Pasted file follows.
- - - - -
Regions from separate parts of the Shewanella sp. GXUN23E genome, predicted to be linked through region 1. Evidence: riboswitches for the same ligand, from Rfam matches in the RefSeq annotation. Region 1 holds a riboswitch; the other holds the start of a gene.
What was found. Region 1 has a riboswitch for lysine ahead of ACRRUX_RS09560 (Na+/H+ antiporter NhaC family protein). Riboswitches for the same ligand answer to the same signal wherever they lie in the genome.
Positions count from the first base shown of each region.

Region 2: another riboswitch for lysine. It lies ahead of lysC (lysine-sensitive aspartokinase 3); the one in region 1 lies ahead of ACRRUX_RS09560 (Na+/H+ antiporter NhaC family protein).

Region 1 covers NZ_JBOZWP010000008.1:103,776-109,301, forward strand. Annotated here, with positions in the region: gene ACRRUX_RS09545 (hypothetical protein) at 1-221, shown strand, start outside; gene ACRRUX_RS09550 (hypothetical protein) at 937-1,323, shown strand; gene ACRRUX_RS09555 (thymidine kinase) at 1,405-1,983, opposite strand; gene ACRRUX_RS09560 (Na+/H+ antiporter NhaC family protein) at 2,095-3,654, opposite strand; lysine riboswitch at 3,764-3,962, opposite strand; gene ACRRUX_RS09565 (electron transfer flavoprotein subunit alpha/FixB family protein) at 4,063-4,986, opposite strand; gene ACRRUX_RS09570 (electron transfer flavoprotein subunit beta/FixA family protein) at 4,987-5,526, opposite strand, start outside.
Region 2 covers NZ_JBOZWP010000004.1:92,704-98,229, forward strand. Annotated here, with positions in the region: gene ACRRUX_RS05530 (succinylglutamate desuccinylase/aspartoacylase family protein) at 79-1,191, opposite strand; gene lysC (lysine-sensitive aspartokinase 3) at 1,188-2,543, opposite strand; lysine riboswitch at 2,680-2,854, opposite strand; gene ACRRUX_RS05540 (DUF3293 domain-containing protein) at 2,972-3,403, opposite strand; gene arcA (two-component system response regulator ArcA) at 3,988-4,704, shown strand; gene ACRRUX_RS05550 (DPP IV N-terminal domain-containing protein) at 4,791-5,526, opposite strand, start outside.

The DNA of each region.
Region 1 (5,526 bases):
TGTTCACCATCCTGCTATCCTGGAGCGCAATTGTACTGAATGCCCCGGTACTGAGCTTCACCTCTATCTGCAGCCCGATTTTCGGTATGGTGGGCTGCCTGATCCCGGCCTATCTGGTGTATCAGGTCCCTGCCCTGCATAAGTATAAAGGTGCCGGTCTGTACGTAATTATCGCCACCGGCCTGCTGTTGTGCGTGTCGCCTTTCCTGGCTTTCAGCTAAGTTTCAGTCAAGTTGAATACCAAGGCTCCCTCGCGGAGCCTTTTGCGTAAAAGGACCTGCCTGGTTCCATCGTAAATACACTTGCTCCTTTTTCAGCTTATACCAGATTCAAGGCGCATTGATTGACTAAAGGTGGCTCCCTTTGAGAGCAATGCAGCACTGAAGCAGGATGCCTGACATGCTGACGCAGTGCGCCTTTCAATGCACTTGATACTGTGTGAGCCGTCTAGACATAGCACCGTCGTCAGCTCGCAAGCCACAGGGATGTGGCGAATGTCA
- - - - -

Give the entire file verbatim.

Regions from separate parts of the Shewanella sp. GXUN23E genome, predicted to be linked through region 1. Evidence: riboswitches for the same ligand, from Rfam matches in the RefSeq annotation. Region 1 holds a riboswitch; the other holds the start of a gene.
What was found. Region 1 has a riboswitch for lysine ahead of ACRRUX_RS09560 (Na+/H+ antiporter NhaC family protein). Riboswitches for the same ligand answer to the same signal wherever they lie in the genome.
Positions count from the first base shown of each region.

Region 2: another riboswitch for lysine. It lies ahead of lysC (lysine-sensitive aspartokinase 3); the one in region 1 lies ahead of ACRRUX_RS09560 (Na+/H+ antiporter NhaC family protein).

Region 1 covers NZ_JBOZWP010000008.1:103,776-109,301, forward strand. Annotated here, with positions in the region: gene ACRRUX_RS09545 (hypothetical protein) at 1-221, shown strand, start outside; gene ACRRUX_RS09550 (hypothetical protein) at 937-1,323, shown strand; gene ACRRUX_RS09555 (thymidine kinase) at 1,405-1,983, opposite strand; gene ACRRUX_RS09560 (Na+/H+ antiporter NhaC family protein) at 2,095-3,654, opposite strand; lysine riboswitch at 3,764-3,962, opposite strand; gene ACRRUX_RS09565 (electron transfer flavoprotein subunit alpha/FixB family protein) at 4,063-4,986, opposite strand; gene ACRRUX_RS09570 (electron transfer flavoprotein subunit beta/FixA family protein) at 4,987-5,526, opposite strand, start outside.
Region 2 covers NZ_JBOZWP010000004.1:92,704-98,229, forward strand. Annotated here, with positions in the region: gene ACRRUX_RS05530 (succinylglutamate desuccinylase/aspartoacylase family protein) at 79-1,191, opposite strand; gene lysC (lysine-sensitive aspartokinase 3) at 1,188-2,543, opposite strand; lysine riboswitch at 2,680-2,854, opposite strand; gene ACRRUX_RS05540 (DUF3293 domain-containing protein) at 2,972-3,403, opposite strand; gene arcA (two-component system response regulator ArcA) at 3,988-4,704, shown strand; gene ACRRUX_RS05550 (DPP IV N-terminal domain-containing protein) at 4,791-5,526, opposite strand, start outside.

The DNA of each region.
Region 1 (5,526 bases):
TGTTCACCATCCTGCTATCCTGGAGCGCAATTGTACTGAATGCCCCGGTACTGAGCTTCACCTCTATCTGCAGCCCGATTTTCGGTATGGTGGGCTGCCTGATCCCGGCCTATCTGGTGTATCAGGTCCCTGCCCTGCATAAGTATAAAGGTGCCGGTCTGTACGTAATTATCGCCACCGGCCTGCTGTTGTGCGTGTCGCCTTTCCTGGCTTTCAGCTAAGTTTCAGTCAAGTTGAATACCAAGGCTCCCTCGCGGAGCCTTTTGCGTAAAAGGACCTGCCTGGTTCCATCGTAAATACACTTGCTCCTTTTTCAGCTTATACCAGATTCAAGGCGCATTGATTGACTAAAGGTGGCTCCCTTTGAGAGCAATGCAGCACTGAAGCAGGATGCCTGACATGCTGACGCAGTGCGCCTTTCAATGCACTTGATACTGTGTGAGCCGTCTAGACATAGCACCGTCGTCAGCTCGCAAGCCACAGGGATGTGGCGAATGTCA